When trying to unpack the differences between landing pages and thank you pages, a few crisp analogies should help paint a pretty clear picture. Think of your landing page as the before and your thank you page as the after. You will drive traffic to your landing page through campaign activities like ads and email marketing, and try to convert that traffic by providing a specific offer (often through a form fill or purchase). A thank you page appears after that conversion, which is why we said that thank you pages are a critical part of your post-conversion strategy. That said, you should think about your thank you page as you’re developing your overall landing page strategy(which goes well beyond your thank you page).
That said, a great thank you page might look a lot like a landing page. Why? Because they both present an opportunity to convert your customers. You can also think about it as the difference between warm and cold outreach (yes, we’re coming in hot with another analogy). Landing page visitors are likely cold, either because it’s their first interaction with you or because they’ve arrived on your landing page through an ad or email. People who arrive on your thank you page are warm because they have already shown interest in what you’ve offered, further increasing your chance of converting them again either now or in the future. Think of a time where you were immediately offered a discount for your next purchase or provided with a list of additional resources similar to the ebook that you just downloaded—both are examples of putting a post-conversion strategy into action.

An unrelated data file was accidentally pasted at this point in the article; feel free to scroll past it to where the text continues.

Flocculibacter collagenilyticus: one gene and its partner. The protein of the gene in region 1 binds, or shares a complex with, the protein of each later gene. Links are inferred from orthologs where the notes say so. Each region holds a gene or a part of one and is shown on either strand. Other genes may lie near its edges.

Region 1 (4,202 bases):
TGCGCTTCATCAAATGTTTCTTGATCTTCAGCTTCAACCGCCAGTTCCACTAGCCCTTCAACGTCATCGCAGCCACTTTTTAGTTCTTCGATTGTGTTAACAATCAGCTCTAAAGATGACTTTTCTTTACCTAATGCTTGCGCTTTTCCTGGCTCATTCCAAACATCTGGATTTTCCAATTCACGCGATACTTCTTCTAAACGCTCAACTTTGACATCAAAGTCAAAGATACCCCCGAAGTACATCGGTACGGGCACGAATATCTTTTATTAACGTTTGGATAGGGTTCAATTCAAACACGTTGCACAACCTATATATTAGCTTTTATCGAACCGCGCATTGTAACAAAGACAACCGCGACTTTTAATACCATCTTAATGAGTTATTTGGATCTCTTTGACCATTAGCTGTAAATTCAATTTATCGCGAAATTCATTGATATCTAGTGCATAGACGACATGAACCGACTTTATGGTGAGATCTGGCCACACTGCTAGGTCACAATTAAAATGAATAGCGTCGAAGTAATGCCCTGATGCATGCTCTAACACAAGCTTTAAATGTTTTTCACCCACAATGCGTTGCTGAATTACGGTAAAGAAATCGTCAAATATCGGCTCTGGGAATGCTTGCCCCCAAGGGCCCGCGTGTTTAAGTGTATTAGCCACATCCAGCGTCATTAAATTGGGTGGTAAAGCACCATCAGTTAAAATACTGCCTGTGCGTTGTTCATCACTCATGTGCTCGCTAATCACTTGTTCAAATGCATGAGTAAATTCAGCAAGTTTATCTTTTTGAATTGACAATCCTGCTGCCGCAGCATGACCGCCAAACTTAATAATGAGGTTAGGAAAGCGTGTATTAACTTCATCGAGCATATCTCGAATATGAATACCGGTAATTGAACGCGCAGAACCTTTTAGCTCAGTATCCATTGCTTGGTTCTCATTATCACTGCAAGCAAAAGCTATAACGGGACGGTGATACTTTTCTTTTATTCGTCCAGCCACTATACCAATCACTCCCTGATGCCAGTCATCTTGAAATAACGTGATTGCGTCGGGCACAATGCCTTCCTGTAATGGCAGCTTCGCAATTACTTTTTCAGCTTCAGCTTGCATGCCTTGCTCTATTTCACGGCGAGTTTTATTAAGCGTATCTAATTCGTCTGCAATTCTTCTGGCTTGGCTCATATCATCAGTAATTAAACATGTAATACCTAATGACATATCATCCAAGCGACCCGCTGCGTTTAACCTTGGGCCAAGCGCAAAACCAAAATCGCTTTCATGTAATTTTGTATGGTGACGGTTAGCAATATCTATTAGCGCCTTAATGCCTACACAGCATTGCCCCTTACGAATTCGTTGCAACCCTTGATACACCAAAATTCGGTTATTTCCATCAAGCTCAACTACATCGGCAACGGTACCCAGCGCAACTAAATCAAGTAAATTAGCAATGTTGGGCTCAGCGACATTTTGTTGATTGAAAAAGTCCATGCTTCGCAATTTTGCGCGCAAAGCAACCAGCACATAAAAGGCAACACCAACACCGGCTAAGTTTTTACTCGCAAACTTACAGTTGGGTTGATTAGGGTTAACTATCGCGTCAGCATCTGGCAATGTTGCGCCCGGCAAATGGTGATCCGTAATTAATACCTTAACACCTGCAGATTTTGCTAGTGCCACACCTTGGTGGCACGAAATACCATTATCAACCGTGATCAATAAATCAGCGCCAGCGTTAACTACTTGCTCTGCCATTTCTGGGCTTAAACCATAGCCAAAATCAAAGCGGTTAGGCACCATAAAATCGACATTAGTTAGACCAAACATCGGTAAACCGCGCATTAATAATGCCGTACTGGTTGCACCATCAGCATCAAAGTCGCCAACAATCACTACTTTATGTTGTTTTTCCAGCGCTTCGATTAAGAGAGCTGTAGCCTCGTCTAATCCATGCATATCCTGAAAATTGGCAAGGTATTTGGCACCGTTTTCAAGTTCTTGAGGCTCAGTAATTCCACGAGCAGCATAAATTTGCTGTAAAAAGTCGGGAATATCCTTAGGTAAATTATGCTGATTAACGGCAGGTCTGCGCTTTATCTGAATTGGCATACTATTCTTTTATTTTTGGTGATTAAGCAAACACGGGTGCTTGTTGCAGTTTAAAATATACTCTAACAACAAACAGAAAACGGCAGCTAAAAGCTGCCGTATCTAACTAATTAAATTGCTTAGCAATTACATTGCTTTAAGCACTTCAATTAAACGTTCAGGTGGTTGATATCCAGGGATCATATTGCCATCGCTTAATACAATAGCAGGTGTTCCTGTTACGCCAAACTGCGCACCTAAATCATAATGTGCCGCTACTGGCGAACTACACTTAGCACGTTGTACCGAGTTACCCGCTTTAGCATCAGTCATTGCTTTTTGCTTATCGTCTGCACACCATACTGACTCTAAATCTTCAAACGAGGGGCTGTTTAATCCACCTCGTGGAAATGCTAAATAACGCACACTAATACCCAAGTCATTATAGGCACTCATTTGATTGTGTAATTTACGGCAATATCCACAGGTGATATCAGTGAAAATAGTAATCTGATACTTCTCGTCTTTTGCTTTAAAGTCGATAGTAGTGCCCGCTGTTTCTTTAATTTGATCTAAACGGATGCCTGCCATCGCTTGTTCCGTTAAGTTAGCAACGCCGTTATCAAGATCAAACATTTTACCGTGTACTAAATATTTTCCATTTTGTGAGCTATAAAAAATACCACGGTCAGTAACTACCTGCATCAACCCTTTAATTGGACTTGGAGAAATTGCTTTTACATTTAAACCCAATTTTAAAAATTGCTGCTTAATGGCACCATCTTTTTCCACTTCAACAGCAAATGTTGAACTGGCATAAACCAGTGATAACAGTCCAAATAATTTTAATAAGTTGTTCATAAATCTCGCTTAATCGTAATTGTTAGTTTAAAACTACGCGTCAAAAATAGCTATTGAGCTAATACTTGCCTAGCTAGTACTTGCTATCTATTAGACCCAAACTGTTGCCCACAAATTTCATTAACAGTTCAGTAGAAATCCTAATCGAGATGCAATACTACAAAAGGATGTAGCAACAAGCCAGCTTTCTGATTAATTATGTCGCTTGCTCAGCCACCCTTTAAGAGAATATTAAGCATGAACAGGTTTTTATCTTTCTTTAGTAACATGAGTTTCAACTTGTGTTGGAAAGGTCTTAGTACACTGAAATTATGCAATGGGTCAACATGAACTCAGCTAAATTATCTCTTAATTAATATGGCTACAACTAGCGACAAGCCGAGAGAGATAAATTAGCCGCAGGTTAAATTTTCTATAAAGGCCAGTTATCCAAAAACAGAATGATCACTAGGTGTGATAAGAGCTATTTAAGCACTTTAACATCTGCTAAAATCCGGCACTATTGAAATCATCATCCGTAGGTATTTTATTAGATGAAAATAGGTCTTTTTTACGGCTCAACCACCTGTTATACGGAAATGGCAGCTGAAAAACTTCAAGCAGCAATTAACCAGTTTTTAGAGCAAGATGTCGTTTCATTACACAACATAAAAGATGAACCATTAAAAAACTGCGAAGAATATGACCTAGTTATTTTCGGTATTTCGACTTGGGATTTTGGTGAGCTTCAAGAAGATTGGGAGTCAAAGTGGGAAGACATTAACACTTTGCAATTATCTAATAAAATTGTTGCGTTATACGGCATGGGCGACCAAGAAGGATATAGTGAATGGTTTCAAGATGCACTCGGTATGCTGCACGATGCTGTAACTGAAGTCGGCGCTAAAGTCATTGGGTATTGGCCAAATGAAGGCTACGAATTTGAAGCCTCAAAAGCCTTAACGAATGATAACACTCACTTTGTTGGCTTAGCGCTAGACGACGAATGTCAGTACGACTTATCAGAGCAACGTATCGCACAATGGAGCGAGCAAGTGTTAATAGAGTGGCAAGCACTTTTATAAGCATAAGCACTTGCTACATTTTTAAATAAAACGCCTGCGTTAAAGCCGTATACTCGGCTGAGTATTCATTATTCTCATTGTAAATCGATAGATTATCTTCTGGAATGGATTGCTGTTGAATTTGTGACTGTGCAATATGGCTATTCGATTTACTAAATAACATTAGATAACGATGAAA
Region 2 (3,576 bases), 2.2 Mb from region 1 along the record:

Why do I need a thank you page?
Remember that panicky moment we referred to earlier on where you put your credit card in to make a purchase online, didn’t get a confirmation afterwards, and ran screaming to customer support? That’s why you need a thank you page. All over-dramatized jokes aside, there are scenarios where you truly need a thank you page (like the one we just mentioned) because your customers will have a poor experience without it. But thank you pages aren’t one trick ponies—they’re also great for conversion rate optimization (CRO). Landing pages are used at various stages of your conversion funnel, but there’s always a next step in the buyer journey, whether it’s another piece of content or an upsell or an opportunity to create brand loyalty. Thank you pages take advantage of the momentum that comes from conversion, taking interested and captive customers and sending them on their way to value town by sharing a promo code or prompting them to sign-up for your newsletter for more helpful content.
What are the benefits of a thank you page?
Here are a few reasons why thank you pages are so powerful:
Thank you pages have a captive audience that is looking for a confirmation, download link, or next step, which means they are paying attention (and as a marketer you know this is rare).
Your thank you pages are a perfect first step in an effective post-conversion strategy (driving better engagement and increasing customer lifetime value) and post-purchase experience (the key to retention and loyalty).
Thank you pages are great for personalization. After all, the customer has already shown interest in your offer, giving you insight into what else they might want or need.
If you’re not ready to amp up your conversion game with thank you pages, they’re also a great place to delight your customers and show off your brand personality.